2) Even if we agree with the premise that when objects in this world interact, they both leave an impact on one another, but why is it that when it comes to the specific relationship of humans with the world, we find something extra occurring in this relationship and that is the notion of uncovering (kashifīyyah) of knowledge. How come we do not find this notion in the relationship of other objects amongst one another, why does it only exist in the case of knowledge? If you reject this notion of uncovering, then in this case you will fall back into the camp of the Idealists, as you will have to acknowledge that the knowledge in your mind does not convey anything about external reality.

A Third Response by Materialists and a Counter-Response

Some materialists have argued by saying that knowledge and perception is not detached from the attribute of time, and all that occurs within time is material.

The author responds by resorting to a different fundamental premise which is based on Sadrian philosophy. He says, matter is always accompanies the qualities of matter, which includes time and change. If knowledge is indeed material, then it must also be changeable, and this has already been rejected earlier. As for time, it is just the quantitative amount of motion (miqdār al-ḥarakah) as per Sadrian philosophy – there is no time without motion, and there is no motion without matter. This means that knowledge is not attributed with time.

One should not confuse this argument by thinking knowledge is definitely attributed to time because at one point you are ignorant, at a second point you know something new. What is time-based are the preliminaries of perception and knowledge, not knowledge itself.

Evidence 3 – The Immateriality of the Soul

A final argument for the immateriality of knowledge is by proving the immateriality of the soul itself. There are two groups of philosophers in this field, a group who do not believe in the existence of a soul at all, and those who believe in the existence of a soul. The latter group believes the soul is independent and is different than the material body.

The Muslims have offered dozens of arguments for the existence and immateriality of the soul, some are strong, and some are weak, but the author does not go into all of those extensive arguments.  ‘Allāmah and Shahīd Muṭahharī essentially rely on the argument of Ibn Sīna, but with a slightly different presentation of it.

We all have knowledge by presence of our own existence. This is agreed upon by all Muslims, even if they disagree on the nature of knowledge by presence, or if they disagree with the definition of knowledge by presence offered by the Illuminationists and Sadrians, or they may disagree on the instances for which we have such knowledge. The famous instances are:

a) knowledge of the self and its states – all agree on this,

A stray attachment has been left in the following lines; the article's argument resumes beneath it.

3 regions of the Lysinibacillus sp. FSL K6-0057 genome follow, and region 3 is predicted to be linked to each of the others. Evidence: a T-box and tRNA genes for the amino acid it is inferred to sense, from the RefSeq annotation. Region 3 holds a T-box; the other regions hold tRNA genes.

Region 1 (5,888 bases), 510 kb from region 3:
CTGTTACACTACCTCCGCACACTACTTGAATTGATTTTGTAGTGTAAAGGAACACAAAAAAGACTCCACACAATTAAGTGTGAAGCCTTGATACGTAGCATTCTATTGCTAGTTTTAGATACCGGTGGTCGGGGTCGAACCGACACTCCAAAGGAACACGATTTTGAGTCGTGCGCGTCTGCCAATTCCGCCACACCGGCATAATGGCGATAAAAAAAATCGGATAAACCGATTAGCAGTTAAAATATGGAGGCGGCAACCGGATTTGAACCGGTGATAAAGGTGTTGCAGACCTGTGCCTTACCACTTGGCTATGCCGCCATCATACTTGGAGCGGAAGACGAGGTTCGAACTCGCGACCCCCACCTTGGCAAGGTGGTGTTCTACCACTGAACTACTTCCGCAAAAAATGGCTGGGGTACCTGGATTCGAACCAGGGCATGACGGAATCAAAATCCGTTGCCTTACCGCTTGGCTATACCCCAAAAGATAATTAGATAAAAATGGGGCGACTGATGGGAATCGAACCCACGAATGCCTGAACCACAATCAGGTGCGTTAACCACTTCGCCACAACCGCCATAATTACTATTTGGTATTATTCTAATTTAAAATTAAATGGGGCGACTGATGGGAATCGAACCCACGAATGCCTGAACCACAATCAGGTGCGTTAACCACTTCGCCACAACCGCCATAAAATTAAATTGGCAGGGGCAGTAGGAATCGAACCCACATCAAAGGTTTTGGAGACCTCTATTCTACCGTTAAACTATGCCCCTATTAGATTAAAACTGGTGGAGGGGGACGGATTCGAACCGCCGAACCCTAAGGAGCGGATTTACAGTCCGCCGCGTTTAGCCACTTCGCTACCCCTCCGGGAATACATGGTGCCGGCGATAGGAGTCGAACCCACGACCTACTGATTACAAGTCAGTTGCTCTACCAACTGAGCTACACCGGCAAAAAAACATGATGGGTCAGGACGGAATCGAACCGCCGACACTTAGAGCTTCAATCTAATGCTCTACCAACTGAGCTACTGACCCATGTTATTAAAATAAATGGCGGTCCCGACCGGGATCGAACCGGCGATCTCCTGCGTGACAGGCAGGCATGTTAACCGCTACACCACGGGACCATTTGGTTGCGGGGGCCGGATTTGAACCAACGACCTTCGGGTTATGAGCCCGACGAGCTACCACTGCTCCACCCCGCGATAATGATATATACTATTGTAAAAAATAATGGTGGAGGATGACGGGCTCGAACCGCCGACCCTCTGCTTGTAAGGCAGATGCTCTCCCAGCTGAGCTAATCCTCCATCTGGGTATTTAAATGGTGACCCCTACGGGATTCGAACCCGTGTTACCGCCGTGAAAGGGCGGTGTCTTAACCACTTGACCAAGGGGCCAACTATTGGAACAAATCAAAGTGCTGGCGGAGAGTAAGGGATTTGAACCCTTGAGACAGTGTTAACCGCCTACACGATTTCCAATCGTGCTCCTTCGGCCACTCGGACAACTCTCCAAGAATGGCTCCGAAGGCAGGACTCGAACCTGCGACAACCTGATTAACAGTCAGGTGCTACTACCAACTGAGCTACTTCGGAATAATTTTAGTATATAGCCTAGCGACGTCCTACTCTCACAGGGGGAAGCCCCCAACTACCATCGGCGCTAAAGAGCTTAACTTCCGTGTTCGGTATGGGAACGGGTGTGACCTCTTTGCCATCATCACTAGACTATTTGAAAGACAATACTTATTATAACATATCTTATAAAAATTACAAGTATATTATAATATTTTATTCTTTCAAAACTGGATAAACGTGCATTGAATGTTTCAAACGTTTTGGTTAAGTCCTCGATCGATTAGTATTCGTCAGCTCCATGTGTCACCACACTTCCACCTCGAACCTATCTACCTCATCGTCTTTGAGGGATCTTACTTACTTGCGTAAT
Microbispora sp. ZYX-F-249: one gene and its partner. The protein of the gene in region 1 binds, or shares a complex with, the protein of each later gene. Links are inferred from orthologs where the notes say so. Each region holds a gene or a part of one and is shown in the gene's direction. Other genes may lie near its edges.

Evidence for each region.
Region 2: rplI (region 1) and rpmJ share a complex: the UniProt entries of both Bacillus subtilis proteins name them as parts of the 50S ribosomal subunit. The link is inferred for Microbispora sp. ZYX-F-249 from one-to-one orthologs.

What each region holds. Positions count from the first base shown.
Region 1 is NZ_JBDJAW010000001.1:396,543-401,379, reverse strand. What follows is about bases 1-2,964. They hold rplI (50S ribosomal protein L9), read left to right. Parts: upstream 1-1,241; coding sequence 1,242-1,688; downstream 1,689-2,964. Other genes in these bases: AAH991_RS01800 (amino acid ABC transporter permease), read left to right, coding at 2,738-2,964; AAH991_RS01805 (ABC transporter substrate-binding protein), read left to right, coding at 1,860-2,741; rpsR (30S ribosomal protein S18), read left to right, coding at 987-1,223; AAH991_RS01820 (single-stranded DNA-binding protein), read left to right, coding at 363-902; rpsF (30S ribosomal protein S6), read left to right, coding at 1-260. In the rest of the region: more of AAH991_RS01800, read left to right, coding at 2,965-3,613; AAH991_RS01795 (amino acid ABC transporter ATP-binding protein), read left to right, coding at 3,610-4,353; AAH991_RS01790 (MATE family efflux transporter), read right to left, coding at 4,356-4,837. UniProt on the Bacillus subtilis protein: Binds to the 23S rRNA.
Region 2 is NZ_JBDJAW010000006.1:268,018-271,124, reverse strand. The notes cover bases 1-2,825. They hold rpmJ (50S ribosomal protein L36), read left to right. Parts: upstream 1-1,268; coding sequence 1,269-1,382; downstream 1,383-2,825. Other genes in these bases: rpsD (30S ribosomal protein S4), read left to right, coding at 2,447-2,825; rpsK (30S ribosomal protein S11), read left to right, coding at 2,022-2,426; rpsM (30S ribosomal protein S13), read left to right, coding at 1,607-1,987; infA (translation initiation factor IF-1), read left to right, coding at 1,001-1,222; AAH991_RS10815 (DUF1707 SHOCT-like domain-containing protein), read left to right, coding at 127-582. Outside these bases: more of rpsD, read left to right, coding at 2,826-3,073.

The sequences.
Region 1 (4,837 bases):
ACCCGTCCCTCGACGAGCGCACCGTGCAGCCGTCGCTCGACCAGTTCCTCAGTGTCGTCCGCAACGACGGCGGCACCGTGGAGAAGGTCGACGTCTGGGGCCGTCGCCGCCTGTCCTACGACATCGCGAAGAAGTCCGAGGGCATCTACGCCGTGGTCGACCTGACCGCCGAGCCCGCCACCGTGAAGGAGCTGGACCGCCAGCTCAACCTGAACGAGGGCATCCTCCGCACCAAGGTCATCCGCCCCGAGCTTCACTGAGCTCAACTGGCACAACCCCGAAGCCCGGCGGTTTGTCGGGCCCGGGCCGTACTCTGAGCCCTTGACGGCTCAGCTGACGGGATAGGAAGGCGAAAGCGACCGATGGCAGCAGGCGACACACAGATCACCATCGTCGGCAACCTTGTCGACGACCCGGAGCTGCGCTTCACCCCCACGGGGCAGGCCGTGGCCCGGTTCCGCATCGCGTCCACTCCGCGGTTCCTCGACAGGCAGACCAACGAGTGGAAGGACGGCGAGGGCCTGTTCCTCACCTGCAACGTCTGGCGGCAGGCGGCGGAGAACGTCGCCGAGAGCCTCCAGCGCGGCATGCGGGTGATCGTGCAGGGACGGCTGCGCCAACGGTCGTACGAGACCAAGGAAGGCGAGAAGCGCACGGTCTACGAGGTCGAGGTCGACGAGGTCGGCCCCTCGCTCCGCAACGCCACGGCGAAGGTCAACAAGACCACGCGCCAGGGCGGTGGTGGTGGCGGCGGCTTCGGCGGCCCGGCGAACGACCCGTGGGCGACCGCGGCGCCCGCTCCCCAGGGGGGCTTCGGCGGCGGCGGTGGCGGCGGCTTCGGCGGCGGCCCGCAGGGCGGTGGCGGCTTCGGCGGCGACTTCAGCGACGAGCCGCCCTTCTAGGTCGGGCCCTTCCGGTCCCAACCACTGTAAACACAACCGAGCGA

b) knowledge of the cause towards its effect,

c) knowledge of an effect towards its real cause (the Peripatetics rejected this),

d) knowledge of an effect towards another effect (this is accepted by the mystics, even though the philosophers have found it difficult to prove it).

Shahīd Muṭahharī’s presentation of the evidence is as follows:

1) I perceive my own existence, life, and my thoughts with knowledge by presence. When I say, “I think”, or “I see”, I also realize that there is a difference between myself and my thoughts and perceptions. My self is independent to my thoughts, but my thoughts are dependent on my existence.

2) I perceive my own existence both in the past and now, but I do not find any change in this very simple knowledge by presence with regards to my very existence. Rather, what I find different is that there is an increase in my knowledge or an increase in my experience. We do not say, I existed, but today my existence has partially diminished.

3) All the arguments that were made to prove the immateriality of our memory are presented here. If our memories are immaterial, then the place where these memories are stored is also immaterial.

4) This is while our physical body changes throughout its life multiple times, completely. It completely changes, yet we do not find any change or difference in the fact that I exist – that existence remains the same, we perceive unity in it, and it does not change. In this case, we apply the same evidence as we used on the immutability of knowledge and apply it to the soul, which shows that the soul is not material, it is an independent entity.

‘Allāmah’s presentation of the evidence is as follows:

1) We have knowledge by presence towards our existence.

2) We have knowledge that our existence is different than our limbs, body, thoughts, etc. because we attribute them to ourselves, as “my” body, “my” limbs, or “my” thoughts.

3) We have knowledge that our existence does not change as we grow up from being a child to an adult to an elderly, while our body goes through changes, from being weak, strong and weak again. This shows our existence is something different than our bodies.

4) Our existence does not change with the loss or growth of a limb. The fact that we can lose multiple limbs, yet still believe we exist without perceiving a change in our very existence, this shows that our existence is something different and independent.

5) We have knowledge by presence that this existence is the same in the past and in the present, and our knowledge from memory assists us in affirming this.

6) We have knowledge by presence that our existence is indivisible.

7) When we concentrate on the knowledge by presence of our very existence, we realize that it has no limits. Unlike when we consider the knowledge of our bodies, where we can tell there is a limit, we can fit through a certain space or not, we can walk at a certain speed or not. However, when we focus just on our existence, we do not have any conception of any material limitation.

8) From all of these admonitions, we realize that our self is immaterial and independent and that the knower and the known object is one.